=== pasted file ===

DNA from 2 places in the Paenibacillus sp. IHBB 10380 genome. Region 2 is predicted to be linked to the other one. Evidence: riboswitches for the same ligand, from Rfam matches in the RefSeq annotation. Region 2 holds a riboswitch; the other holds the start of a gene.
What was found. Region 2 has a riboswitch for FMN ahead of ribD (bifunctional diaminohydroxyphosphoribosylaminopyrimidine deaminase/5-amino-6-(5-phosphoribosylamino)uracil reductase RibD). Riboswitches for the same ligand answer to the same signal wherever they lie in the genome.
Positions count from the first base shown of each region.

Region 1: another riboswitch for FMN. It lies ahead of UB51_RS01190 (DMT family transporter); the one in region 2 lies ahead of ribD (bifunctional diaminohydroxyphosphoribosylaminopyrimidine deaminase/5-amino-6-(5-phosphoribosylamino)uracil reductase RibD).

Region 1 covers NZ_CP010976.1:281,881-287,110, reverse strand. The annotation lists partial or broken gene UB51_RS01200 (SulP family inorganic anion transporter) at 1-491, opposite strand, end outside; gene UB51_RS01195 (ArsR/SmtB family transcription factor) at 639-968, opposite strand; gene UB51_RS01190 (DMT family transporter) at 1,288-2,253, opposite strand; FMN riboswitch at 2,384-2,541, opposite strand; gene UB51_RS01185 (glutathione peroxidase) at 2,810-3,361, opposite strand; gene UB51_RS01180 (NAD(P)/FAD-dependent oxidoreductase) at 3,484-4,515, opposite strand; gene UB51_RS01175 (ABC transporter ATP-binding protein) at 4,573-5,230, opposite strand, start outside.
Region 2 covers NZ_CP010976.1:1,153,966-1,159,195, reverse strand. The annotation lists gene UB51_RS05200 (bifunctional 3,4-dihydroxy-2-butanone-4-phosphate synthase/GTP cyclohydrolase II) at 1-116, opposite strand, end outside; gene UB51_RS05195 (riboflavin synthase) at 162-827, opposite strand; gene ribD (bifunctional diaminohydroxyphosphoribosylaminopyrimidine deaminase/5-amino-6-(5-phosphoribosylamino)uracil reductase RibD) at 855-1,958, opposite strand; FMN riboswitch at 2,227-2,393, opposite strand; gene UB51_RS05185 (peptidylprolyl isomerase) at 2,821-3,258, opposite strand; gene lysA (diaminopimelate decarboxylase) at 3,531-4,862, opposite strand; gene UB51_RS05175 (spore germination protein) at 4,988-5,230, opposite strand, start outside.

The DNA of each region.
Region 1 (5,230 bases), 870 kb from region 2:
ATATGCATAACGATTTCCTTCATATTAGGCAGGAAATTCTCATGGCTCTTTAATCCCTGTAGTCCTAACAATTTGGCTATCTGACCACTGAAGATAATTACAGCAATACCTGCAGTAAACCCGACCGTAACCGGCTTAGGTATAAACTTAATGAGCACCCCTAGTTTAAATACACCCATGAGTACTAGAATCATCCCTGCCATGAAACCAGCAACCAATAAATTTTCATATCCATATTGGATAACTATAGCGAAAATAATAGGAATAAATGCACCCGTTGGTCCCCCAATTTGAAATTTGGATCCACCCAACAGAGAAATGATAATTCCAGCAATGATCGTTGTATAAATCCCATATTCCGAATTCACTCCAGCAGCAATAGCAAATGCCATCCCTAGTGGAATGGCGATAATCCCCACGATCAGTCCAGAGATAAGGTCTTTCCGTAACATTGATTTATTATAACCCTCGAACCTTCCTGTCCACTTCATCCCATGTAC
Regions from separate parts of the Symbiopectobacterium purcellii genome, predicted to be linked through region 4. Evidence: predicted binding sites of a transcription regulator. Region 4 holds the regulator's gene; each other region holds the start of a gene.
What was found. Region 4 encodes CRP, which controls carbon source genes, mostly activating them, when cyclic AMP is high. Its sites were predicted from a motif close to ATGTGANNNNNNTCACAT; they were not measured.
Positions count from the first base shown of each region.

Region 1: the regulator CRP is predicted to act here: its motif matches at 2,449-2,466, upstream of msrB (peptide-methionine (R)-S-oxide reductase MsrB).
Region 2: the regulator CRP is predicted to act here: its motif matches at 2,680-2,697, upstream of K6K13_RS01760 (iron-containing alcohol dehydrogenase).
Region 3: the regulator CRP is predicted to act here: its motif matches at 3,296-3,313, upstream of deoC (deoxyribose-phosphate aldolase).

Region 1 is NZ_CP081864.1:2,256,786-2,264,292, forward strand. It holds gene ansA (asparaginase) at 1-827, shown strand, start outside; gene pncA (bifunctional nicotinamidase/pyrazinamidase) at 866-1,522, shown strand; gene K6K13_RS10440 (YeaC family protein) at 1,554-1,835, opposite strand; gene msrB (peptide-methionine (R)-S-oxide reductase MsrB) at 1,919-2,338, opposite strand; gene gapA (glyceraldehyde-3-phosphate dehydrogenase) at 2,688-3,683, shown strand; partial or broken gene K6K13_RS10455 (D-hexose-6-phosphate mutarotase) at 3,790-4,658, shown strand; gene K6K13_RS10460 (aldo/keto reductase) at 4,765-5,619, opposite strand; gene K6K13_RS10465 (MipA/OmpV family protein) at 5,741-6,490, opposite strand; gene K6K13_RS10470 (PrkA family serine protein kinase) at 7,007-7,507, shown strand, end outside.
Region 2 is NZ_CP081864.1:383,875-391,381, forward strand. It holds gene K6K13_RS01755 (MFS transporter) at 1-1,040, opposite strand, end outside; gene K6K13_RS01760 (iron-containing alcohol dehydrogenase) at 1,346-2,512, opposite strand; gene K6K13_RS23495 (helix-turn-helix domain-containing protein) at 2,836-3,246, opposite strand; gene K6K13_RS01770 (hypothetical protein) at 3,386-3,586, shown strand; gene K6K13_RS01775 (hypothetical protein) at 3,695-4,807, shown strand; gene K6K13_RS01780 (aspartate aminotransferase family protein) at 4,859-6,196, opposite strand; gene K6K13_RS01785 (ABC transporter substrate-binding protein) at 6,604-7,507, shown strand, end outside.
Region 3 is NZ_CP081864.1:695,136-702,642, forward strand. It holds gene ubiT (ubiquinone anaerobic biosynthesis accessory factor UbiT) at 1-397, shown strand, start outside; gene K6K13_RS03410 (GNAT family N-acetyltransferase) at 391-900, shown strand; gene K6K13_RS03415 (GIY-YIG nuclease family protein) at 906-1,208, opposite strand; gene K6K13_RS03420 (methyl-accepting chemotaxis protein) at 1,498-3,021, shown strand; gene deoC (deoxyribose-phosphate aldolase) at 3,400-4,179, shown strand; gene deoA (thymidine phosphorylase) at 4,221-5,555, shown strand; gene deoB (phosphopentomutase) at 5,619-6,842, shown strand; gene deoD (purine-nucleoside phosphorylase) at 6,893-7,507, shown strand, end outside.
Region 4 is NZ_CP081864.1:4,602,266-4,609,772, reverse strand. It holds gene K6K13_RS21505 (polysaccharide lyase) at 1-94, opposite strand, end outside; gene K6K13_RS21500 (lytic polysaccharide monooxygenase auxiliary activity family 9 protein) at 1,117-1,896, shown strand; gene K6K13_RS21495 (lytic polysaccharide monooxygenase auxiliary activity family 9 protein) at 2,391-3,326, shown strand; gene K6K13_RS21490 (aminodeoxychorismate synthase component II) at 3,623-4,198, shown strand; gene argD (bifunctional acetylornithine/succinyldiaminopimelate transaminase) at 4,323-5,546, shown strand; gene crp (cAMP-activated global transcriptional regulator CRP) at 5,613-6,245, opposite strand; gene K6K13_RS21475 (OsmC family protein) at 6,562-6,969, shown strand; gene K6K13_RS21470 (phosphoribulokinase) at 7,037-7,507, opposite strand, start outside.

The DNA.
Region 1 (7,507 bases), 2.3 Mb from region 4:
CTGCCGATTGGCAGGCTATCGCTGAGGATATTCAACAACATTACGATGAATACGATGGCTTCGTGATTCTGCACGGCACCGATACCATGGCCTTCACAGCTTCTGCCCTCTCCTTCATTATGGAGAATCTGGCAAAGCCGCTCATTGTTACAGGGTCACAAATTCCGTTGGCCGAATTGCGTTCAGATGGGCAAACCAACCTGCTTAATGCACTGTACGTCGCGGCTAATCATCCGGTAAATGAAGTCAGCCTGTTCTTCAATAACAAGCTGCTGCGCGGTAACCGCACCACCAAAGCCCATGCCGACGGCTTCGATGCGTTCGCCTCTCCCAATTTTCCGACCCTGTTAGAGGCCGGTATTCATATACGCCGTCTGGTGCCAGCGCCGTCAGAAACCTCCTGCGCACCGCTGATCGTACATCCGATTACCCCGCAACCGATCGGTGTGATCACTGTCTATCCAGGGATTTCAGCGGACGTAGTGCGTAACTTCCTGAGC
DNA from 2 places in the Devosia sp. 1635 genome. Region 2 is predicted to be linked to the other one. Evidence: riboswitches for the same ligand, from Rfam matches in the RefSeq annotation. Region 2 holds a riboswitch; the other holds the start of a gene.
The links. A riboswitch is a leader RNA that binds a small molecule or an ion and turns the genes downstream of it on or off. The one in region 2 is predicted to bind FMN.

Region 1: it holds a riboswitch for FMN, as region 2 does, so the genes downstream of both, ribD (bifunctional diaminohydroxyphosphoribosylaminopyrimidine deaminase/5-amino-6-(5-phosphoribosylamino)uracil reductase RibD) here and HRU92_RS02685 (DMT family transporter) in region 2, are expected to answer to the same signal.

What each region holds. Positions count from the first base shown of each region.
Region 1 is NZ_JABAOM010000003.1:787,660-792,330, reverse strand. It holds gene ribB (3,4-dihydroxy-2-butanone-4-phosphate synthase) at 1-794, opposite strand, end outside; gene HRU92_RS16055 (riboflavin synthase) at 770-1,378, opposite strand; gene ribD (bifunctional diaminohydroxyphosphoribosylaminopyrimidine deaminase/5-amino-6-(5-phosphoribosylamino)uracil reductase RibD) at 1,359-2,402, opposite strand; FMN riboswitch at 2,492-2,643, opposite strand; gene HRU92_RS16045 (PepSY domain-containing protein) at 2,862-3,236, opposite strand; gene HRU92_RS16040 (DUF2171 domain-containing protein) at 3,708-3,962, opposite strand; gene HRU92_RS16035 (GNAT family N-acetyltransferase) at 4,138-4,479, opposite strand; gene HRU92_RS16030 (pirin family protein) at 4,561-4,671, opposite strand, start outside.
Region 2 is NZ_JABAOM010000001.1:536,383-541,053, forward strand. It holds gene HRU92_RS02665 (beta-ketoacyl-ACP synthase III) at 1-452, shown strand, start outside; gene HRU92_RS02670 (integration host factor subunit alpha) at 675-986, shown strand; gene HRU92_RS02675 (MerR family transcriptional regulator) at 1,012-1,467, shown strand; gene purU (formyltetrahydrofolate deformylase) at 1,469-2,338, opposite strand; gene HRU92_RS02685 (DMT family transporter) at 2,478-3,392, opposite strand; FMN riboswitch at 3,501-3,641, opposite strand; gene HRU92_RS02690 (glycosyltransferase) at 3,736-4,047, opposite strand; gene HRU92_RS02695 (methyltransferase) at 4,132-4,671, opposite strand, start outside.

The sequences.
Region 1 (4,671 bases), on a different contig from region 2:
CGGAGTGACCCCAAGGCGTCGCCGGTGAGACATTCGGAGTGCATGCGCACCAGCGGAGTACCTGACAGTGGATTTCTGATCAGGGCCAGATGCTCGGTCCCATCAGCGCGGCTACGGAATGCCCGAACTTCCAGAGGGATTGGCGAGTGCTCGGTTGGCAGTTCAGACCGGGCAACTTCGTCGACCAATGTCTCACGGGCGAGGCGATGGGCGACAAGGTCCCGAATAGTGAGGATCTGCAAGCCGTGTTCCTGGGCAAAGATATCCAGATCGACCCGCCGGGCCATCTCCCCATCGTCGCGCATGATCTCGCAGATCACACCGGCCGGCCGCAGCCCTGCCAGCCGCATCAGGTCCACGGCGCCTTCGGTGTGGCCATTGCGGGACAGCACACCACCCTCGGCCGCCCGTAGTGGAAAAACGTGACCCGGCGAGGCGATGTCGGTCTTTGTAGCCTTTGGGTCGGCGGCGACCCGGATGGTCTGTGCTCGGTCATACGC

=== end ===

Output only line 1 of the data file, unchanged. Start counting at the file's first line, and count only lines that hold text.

DNA from 2 places in the Paenibacillus sp. IHBB 10380 genome. Region 2 is predicted to be linked to the other one. Evidence: riboswitches for the same ligand, from Rfam matches in the RefSeq annotation. Region 2 holds a riboswitch; the other holds the start of a gene.